I just finished this book this morning, and although I am not a huge fan, I do have a lot to say about it. The story unfolds from two primary perspectives, which are that of Lenny Abramov (from a Russian immigrant family) and Eunice Park (from a Korean immigrant family). During a recent writing workshop I had attended, the instructor described how she views characters from her favorite books as “long-lost friends.” Although I wouldn’t consider my favorite characters “long-lost friends,” I find them inspiring, or likeable, or broken but relatable, or adventurous, or mysterious and intriguing, or any combination of these things. But during the progression of the story, I was never able to attach myself to any of the characters–especially Lenny and Eunice.
Maybe it’s because Shteyngart didn’t really give me any reason to like Lenny. In fact, he creeped me out: an old white man helplessly (and sort of pathetically) in love with a much younger Korean girl and described as a loser throughout the entire book? No thanks. Not to mention yellow fever is real, and I felt like just that fact put a distance between Lenny and I (being a Korean American myself).
That of course leaves Eunice, who could have potentially been my fictional seoul sister. But all she did throughout the entire book was feel sorry herself. No, literally. And neither character redeemed themselves for me at the end, which was really disappointing. I will say that her accounts were more interesting to me because I’ve never read about a Korean family in popular American literature before, so I was somewhat happy about that (but not sure how I felt about the fact that it was written by a Russian dude). To his credit, Shteyngart did a pretty good job of dropping in some Korean terms in the book and painting a picture of what might be a Korean-immigrant Protestant-church experience (often frightening and sad).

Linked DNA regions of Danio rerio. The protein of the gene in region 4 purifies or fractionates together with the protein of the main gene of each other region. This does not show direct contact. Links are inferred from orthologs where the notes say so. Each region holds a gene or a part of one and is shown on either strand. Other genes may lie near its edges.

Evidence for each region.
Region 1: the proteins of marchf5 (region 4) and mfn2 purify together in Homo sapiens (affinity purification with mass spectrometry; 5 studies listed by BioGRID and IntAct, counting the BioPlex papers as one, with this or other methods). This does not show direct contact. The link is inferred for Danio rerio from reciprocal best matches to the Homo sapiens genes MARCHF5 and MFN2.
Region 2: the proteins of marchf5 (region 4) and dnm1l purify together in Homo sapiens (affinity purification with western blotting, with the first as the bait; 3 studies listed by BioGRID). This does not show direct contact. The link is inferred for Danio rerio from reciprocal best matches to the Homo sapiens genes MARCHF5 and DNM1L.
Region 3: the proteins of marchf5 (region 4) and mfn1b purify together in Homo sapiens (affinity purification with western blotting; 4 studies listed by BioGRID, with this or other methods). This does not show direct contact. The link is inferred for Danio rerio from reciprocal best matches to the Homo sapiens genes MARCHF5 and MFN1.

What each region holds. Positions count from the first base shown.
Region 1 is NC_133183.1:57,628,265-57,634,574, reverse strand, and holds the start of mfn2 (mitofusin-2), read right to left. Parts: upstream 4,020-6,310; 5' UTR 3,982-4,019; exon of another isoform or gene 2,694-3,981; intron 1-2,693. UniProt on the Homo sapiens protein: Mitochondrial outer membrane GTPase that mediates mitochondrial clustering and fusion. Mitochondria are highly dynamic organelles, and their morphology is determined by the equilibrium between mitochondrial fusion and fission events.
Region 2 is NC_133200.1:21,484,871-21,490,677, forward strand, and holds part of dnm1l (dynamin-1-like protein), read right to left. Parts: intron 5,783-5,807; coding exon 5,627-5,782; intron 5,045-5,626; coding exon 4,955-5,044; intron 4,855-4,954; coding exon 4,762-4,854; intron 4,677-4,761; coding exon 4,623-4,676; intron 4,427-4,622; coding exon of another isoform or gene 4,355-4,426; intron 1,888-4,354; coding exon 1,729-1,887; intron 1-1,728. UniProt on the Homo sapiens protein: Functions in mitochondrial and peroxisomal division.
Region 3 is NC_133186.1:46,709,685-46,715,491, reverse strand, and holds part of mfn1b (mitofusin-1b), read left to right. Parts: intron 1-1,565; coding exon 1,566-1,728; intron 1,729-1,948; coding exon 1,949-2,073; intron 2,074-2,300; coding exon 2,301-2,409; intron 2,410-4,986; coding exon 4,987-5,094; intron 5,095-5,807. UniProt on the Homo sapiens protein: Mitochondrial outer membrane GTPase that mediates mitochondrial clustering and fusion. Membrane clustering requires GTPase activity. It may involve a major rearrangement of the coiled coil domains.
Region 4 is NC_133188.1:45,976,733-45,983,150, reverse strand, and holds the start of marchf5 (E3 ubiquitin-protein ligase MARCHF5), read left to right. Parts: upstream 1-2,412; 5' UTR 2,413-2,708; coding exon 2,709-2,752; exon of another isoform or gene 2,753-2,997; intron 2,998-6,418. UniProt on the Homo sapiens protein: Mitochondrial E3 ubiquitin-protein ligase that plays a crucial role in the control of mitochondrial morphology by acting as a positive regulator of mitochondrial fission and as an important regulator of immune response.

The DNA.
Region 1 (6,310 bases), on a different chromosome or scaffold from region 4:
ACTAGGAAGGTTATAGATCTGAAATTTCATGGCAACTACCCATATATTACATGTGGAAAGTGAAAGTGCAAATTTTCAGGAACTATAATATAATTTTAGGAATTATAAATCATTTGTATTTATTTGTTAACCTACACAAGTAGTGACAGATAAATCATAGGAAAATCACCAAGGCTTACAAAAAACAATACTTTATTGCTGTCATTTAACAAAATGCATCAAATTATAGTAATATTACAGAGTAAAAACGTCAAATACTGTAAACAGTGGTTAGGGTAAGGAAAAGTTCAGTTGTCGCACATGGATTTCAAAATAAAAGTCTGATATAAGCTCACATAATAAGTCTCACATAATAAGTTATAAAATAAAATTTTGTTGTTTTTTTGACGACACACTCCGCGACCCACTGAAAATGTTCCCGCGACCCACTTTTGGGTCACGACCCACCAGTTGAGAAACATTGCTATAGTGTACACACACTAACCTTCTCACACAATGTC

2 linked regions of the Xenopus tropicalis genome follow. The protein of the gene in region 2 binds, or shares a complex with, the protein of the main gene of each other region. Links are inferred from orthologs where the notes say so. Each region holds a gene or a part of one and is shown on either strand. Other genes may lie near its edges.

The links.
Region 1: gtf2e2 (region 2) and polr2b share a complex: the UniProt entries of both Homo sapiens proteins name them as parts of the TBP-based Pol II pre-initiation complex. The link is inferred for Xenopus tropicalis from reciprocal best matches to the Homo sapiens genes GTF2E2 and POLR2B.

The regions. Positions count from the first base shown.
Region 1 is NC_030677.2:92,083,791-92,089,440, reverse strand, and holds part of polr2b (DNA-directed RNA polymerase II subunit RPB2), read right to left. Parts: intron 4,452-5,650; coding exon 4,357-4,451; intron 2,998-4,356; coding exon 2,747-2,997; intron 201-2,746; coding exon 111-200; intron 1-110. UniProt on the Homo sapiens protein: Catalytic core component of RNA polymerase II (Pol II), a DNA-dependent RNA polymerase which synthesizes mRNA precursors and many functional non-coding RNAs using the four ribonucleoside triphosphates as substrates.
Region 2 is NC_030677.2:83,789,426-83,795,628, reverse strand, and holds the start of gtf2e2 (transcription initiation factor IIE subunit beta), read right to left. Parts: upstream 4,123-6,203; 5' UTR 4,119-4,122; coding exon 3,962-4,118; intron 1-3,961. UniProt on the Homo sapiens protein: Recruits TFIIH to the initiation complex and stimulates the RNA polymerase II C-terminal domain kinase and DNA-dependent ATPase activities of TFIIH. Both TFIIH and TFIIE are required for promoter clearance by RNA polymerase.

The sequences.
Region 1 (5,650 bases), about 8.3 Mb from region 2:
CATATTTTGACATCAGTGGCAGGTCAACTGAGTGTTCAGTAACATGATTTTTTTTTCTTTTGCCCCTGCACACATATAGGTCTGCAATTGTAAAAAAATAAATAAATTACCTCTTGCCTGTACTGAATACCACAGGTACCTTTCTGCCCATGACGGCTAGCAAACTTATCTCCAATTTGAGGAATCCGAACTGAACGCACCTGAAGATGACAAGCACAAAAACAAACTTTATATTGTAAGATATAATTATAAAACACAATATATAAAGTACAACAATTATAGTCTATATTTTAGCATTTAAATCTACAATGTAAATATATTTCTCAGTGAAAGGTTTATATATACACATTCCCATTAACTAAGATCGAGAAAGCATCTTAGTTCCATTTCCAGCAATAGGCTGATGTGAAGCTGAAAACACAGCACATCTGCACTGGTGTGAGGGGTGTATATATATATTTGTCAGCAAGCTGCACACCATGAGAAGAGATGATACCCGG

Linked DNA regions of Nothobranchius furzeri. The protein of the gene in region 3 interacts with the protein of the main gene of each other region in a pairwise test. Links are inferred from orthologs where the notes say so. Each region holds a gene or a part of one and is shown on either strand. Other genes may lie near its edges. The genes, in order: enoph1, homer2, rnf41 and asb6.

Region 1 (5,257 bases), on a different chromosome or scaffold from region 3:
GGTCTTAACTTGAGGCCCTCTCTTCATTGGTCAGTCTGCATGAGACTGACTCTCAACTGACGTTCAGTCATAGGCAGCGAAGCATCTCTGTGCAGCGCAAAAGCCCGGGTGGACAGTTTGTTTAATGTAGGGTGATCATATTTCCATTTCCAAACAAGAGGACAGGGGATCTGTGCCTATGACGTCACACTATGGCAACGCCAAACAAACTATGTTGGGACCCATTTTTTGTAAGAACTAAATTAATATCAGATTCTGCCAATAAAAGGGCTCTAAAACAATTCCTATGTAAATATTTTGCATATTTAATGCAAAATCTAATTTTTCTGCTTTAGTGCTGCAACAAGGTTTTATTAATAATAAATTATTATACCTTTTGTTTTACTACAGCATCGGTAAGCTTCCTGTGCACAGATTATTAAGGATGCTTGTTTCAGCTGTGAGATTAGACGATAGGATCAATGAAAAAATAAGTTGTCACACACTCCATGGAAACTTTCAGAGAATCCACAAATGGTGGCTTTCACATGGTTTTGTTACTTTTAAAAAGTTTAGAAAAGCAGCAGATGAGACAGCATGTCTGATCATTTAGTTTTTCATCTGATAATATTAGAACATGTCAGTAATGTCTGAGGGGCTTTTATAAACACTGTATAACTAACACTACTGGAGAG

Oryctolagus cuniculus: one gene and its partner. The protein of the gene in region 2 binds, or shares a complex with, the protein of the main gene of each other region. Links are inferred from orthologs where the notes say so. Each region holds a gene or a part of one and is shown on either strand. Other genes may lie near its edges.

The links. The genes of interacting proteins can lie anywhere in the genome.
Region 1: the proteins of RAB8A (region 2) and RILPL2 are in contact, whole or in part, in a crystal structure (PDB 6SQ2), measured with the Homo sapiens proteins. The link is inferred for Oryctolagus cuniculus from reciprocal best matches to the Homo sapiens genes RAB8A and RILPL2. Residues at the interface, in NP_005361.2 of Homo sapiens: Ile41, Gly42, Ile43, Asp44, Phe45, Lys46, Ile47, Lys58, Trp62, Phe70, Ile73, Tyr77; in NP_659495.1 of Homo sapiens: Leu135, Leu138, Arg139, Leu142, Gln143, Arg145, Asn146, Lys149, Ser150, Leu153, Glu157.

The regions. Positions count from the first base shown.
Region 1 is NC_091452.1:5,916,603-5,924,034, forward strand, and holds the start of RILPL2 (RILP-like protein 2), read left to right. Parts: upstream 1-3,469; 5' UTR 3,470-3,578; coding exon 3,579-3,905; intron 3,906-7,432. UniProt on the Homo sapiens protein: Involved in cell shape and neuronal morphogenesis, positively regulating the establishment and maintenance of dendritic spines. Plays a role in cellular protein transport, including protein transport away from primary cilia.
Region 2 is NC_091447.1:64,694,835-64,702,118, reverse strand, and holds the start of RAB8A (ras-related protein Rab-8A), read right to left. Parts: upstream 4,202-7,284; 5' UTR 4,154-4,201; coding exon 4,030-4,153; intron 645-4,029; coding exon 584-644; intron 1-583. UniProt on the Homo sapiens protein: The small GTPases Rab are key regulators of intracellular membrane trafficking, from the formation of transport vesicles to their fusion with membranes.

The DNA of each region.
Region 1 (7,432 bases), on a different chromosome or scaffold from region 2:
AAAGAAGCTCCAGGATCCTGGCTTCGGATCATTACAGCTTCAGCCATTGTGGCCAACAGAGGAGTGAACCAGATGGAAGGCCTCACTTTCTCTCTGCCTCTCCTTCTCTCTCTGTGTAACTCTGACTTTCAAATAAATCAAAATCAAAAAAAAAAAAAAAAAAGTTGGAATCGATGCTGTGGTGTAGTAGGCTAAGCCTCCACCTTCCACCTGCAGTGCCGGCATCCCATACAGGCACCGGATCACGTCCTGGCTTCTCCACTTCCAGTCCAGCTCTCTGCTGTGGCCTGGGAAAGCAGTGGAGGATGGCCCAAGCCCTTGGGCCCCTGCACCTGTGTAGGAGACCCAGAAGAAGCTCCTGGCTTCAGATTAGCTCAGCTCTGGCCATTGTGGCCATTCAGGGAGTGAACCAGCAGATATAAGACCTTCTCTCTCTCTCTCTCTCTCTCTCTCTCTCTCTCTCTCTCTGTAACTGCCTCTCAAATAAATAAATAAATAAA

Another thing that was pretty annoying about Eunice was her language. Yea, the story takes place in a “near-future dystopia,” but I can’t picture any person talking the way she does in any-topia. For example, who calls sex “pussy magic time”? I was majorly turned off by the ridiculousness of some of the things she said.
There was only one passage in the book that I really liked and highlighted for myself:
“Anyway, I was really worried Dad would bring up Lenny, and at one point I thought he was about to, because we were all alone and he really changes when we’re alone, the mask just drops off and it’s all about how I’ve failed him and mom, but all he said was “How are you, Eunice?” And I almost freaking started to cry, because he never asked me that in my life. I was just like ‘Uh-huh, fine, uh-huh,” and then it was like I couldn’t breathe, and I couldn’t tell if it was because I was happy or just scared because it seemed so final for him to ask me that, like he’d never see me again. I wondered what he would do if I just threw my arms around him.”
That last line got me, because sometimes I want to do the same thing.
Ultimately, critics seem to really appreciate this book, but it was definitely meh for me.
My rating: 2/5 stars.
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